Singer Ozzy Osbourne, guitarist Tony Iommi, bassist Geezer Butler and drummer Bill Ward founded “The Polka Tulk Blues Company,” in 1968, in Birmingham, England. The band soon changed their name to “Earth” and started playing shows around Europe, covering bands like Jimi Hendrix and Cream. In December 1968 Tony Iommi left “Earth” briefly to play with the English rock band Jethro Tull, but soon returned and rejoined the group. After the guys realized that fans were getting them confused with an other band with the same name, in August of 1969 they decided to change from “Earth” to “Black Sabbath,” which was the title of a horror film by Boris Karloff. That December the newly dubbed Black Sabbath signed with Philips Records (Vertigo Records) and released their first single “Evil Woman,” in January of 1970. By February of the same year, the band released it’s self-titled debut album “Black Sabbath.” The record faired well, reaching the #8 position on the UK charts, and when it was later released in the US through Warner Bros Records, it reached #23. The album eventually sold over a million copies.
Bursting on to the scene the group wasted no time getting down to business and releasing their follow up album, “Paranoid,” in October 1970 in the UK and January 1971 in the US. The record hit #1 in the UK and #12 in the US. Producing the now iconic song “Iron Man,” “Paranoid” has since sold more than 4 million copies in the US alone. Success did not come without its temptations, however. The band started getting heavily into drugs and alcohol, but despite this fact, continued forward triumphantly. In July of 1971, they released “Masters of Reality.” The album included the songs “Sweet Leaf,” “Children of the Grave,” and “Into the Void,” among others and has since sold an impressive 2 million copies in the US alone. The band supported the album with the “Masters of Reality” world tour and upon completion in 1972, took a much needed and well-deserved rest.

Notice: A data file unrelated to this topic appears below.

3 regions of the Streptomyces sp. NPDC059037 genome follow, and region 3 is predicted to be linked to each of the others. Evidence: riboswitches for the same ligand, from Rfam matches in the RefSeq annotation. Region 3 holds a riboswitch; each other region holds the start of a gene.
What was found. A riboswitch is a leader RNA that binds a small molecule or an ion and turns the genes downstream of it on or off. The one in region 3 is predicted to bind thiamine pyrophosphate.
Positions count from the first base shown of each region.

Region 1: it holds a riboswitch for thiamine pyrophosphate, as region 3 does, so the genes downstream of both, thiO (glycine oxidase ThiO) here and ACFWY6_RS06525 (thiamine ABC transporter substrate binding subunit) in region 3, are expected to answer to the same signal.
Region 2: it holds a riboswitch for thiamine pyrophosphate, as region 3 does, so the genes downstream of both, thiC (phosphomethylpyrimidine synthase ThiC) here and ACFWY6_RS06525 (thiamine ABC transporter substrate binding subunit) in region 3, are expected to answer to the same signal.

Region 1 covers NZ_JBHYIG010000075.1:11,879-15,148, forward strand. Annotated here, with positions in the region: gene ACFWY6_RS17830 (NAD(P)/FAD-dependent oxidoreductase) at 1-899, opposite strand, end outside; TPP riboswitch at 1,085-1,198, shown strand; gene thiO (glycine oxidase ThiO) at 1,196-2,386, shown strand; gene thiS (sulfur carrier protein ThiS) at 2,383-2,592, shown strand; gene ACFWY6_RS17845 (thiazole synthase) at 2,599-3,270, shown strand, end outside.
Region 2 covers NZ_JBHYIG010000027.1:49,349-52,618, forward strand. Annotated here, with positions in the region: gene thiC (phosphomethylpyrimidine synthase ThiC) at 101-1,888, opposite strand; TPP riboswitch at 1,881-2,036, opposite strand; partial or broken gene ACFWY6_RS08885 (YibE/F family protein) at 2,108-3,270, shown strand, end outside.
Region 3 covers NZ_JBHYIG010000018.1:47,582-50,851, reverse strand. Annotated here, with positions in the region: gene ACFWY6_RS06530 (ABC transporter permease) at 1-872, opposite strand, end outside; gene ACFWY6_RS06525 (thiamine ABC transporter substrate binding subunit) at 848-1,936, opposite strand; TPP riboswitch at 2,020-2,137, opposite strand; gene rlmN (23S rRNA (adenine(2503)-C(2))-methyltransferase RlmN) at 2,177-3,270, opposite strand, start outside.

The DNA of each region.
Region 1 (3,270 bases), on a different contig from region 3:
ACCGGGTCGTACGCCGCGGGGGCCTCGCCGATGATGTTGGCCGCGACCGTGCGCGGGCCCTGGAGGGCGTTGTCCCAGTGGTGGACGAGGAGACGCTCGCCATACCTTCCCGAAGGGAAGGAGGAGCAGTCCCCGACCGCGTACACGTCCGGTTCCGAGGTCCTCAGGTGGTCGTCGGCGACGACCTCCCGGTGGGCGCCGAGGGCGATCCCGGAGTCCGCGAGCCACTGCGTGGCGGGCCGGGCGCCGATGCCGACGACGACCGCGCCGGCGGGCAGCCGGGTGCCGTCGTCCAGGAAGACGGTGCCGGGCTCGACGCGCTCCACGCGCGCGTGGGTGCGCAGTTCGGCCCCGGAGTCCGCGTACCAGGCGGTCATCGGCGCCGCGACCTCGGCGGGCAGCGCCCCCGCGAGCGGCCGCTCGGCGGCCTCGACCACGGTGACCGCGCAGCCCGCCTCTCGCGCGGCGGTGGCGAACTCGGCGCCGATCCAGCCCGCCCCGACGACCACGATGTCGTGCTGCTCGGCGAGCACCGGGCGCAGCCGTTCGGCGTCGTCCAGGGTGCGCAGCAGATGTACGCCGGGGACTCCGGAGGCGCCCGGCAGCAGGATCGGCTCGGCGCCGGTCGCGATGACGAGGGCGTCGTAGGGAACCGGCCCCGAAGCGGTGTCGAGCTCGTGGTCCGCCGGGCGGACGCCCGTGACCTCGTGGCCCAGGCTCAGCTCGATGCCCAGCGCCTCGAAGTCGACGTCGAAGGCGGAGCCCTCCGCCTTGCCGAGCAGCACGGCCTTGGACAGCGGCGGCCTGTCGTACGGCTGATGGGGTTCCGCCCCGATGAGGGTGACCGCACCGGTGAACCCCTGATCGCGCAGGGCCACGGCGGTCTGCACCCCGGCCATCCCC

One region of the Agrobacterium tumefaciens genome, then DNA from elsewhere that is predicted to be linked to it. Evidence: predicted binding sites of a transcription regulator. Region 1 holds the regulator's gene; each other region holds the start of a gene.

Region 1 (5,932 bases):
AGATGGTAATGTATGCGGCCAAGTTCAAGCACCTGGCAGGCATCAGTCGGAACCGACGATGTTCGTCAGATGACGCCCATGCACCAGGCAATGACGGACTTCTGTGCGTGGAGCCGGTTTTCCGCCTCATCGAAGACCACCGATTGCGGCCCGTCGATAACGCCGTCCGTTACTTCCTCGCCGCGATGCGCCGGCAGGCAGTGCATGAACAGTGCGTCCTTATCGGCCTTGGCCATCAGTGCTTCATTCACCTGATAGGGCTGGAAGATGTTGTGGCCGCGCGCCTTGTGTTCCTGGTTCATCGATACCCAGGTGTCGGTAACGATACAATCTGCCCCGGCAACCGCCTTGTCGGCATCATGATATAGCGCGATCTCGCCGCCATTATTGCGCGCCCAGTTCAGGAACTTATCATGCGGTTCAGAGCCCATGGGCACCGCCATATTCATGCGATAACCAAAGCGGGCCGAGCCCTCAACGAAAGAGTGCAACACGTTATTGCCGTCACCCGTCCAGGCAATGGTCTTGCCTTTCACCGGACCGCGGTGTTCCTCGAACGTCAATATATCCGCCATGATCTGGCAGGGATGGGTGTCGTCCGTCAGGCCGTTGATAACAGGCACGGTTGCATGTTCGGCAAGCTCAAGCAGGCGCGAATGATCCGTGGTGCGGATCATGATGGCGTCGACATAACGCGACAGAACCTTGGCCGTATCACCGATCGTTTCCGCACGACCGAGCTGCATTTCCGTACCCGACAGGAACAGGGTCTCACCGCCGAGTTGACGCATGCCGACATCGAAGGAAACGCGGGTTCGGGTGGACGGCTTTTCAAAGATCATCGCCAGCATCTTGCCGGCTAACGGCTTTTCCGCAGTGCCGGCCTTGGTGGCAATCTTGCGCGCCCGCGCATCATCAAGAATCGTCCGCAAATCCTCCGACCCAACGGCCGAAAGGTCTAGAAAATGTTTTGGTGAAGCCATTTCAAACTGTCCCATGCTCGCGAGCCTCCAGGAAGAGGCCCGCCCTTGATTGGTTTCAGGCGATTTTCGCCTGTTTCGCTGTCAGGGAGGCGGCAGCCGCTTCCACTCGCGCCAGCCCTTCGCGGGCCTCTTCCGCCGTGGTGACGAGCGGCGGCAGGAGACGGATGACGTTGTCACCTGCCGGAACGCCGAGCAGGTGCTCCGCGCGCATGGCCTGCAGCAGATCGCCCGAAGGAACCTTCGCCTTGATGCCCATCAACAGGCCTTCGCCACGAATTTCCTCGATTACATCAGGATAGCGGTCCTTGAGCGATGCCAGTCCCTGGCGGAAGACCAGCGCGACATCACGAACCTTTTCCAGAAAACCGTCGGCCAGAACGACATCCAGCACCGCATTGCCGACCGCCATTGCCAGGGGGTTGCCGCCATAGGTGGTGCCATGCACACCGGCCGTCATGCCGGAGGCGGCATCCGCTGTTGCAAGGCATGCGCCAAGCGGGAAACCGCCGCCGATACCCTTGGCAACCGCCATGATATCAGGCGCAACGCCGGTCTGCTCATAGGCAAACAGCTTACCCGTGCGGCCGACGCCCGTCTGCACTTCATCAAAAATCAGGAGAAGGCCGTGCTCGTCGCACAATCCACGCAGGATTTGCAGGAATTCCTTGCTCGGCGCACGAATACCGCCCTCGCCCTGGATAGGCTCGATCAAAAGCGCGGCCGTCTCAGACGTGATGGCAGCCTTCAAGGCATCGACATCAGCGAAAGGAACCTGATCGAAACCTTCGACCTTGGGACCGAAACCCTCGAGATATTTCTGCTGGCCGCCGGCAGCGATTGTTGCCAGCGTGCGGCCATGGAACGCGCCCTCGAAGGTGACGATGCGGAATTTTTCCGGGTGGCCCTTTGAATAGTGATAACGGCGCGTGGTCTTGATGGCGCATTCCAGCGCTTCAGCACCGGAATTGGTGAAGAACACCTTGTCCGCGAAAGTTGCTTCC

The band had not taken a break from abusing drugs and alcohol heavily, but nonetheless returned to the public eye with the release of the record “Black Sabbath Vol. 4,” in September 1972. The album produced the single “Tomorrow’s Dream,” and lead the band on a tour through the US and Europe. Despite the fact that they had obviously won the hearts of their fans, Black Sabbath had yet to earn critic’s respect. Fortunately, with the 1973 release of “Sabbath Bloody Sabbath,” that would change. Once again, the band toured the world, this time making their last stop in Ontario, California on April 1974, playing with bands such as Earth Wind & Fire, and the now legendary Eagles. Due to the fact that television audiences were able to view some of the band’s performance from the comfort of their own homes, it helped the group reach a whole new legion of fans. Be that as it may, their 1975 release, “Sabotage,” didn’t sell as well as their previous albums. This probably wasn’t helped by the fact that the band had to cancel their tour after singer Ozzy Osbourne was injured in a motorcycle crash in November of 1975. Ironically, the greatest hits album “We Sold Our Soul for Rock ‘n’ Roll,” which the band had reportedly no input on, sold substantially better than “Sabotage.” In 1977 Ozzy quit the band briefly, and ended up getting fired in 1979.